Trudging through the desert for weeks on end will take its toll on you, as Villeneuve learned. “I still find [sand] every morning in my shoes,” he said, wincing. “We’re sand-traumatized, for sure.” (Must … not … make … “Attack of the Clones” … reference …)

If Villeneuve thought he was up to his neck in sand on the “Dune” movies, that was nothing compared to Vermette. The latter told Empire he spent most of the first “Dune” shoot carrying around bottles of desert grains just to ensure the dunes on Arrakis looked consistent, whether they were filming in Wadi Rum or the Liwa desert in Abu Dhabi. He went on to do the same thing for “Part Two,” collecting brand-new samples rather than reusing what he already had. “We didn’t repeat a single location,” he said. “We found completely fresh spots to tell our story this time around.”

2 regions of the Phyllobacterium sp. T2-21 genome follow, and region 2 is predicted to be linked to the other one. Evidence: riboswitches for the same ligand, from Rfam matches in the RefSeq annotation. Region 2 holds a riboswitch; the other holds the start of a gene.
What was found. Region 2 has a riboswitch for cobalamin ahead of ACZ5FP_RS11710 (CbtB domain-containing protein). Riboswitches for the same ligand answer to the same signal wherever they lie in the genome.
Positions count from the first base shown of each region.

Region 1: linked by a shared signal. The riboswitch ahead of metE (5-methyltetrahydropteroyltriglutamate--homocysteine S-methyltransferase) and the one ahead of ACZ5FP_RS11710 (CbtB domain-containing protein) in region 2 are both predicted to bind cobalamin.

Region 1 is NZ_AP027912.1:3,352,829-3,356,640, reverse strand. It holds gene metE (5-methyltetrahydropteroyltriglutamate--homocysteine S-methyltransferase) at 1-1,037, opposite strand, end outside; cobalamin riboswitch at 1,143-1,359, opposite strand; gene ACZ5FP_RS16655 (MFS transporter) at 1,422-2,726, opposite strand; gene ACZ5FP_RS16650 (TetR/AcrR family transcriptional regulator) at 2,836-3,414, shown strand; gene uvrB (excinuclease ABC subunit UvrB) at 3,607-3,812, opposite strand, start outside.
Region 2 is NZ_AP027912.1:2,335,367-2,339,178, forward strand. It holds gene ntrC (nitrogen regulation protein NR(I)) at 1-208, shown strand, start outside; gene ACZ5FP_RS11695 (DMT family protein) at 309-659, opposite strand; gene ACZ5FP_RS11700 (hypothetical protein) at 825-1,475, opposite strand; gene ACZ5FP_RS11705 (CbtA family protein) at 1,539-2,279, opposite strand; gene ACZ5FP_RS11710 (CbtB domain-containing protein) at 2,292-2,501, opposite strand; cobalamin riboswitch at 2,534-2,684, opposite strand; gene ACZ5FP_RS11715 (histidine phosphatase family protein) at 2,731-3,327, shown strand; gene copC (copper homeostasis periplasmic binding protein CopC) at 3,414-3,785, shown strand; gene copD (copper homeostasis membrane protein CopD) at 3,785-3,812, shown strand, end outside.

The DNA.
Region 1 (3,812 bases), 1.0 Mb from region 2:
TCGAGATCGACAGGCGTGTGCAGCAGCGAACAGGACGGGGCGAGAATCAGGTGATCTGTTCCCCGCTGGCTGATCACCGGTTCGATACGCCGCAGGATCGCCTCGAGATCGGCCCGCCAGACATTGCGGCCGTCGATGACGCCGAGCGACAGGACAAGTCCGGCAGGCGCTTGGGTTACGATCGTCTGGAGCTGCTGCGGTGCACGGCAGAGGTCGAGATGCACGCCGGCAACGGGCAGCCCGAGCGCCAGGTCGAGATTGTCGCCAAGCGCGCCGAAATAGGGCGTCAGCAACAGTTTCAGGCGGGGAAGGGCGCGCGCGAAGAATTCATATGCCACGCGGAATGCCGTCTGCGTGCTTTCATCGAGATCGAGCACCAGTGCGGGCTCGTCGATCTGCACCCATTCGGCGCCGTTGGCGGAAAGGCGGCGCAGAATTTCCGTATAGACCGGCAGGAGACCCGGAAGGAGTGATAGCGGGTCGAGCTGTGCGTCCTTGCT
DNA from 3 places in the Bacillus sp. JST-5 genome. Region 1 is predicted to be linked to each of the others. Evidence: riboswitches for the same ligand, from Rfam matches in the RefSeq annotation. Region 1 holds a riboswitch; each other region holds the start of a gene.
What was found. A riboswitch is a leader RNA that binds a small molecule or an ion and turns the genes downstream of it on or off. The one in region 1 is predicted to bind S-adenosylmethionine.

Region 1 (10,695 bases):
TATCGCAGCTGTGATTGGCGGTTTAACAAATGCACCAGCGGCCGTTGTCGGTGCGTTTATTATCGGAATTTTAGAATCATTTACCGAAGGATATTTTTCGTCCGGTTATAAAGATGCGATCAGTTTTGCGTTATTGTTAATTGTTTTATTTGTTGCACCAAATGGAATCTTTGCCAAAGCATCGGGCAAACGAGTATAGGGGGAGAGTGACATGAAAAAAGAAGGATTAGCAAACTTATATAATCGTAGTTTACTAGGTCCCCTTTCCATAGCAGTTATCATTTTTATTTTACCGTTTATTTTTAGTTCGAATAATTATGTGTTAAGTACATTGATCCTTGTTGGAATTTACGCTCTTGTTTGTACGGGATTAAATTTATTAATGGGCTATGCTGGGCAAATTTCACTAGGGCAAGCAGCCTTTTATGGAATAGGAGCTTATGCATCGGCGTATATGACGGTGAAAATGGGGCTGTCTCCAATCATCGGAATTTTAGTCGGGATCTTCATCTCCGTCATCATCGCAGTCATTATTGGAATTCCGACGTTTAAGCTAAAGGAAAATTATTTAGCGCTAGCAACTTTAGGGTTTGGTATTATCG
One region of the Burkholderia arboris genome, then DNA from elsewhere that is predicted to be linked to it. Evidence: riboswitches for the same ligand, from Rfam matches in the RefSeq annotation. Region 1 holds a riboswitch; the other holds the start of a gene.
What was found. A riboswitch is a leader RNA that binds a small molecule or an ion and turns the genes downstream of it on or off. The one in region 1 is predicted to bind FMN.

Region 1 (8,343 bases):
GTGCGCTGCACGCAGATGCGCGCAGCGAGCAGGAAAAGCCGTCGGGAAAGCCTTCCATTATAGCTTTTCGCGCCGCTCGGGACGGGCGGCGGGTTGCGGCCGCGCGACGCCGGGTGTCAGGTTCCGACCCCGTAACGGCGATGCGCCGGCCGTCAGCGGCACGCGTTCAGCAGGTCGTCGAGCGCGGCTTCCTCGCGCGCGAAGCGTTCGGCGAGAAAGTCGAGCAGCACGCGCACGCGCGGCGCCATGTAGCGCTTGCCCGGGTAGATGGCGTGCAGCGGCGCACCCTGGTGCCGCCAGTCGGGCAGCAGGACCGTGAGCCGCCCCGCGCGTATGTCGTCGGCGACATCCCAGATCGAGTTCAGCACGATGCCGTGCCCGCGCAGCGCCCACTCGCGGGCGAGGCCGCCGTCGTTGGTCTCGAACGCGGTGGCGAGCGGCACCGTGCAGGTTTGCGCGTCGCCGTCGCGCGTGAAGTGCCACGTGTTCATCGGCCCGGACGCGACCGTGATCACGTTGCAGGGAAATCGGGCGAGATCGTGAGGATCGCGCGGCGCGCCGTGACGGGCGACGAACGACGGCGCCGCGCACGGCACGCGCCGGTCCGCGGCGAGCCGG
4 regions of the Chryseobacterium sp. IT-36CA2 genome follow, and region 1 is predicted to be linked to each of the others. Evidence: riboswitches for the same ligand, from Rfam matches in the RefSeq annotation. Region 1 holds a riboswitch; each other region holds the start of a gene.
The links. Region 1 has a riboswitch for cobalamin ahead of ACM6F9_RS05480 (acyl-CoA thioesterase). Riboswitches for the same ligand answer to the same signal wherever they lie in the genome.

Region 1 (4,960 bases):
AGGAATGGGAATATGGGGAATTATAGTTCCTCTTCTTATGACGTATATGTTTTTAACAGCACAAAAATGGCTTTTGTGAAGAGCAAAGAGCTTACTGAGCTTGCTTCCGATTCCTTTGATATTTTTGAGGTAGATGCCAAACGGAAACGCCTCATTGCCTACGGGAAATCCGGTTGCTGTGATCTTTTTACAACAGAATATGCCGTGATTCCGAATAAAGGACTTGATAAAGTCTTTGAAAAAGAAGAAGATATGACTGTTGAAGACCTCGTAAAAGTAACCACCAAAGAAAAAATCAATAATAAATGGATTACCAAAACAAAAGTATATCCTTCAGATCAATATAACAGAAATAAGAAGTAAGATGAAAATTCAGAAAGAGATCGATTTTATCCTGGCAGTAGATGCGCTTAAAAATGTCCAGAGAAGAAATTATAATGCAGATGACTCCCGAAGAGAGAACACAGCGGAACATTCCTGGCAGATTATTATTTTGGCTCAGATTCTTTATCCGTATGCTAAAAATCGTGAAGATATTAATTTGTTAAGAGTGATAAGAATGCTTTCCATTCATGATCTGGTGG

All that hard work and sand trauma seems to have paid off, judging by the gorgeous visuals in the trailers for “Dune: Part Two.” It also made it easier for Villeneuve and his team to make the film’s action feel suitably epic, giving them plenty of space to stage sequences like the all-too-anticipated moment from the original “Dune” book where Paul Atreides (Timothée Chalamet) hangs 10 on a giant sandworm for the first time. The Volume and StageCraft are useful tools, no question about it, but if you’re willing and able, it’s typically good to shoot as much on-location as possible. Just maybe give your shoes an extra shaking out every morning.

Not even the greed of the Association of Motion Picture and Television Producers can stop Muad’Dib, with “Dune: Part Two” now arriving on March 15, 2024.

By mrtrv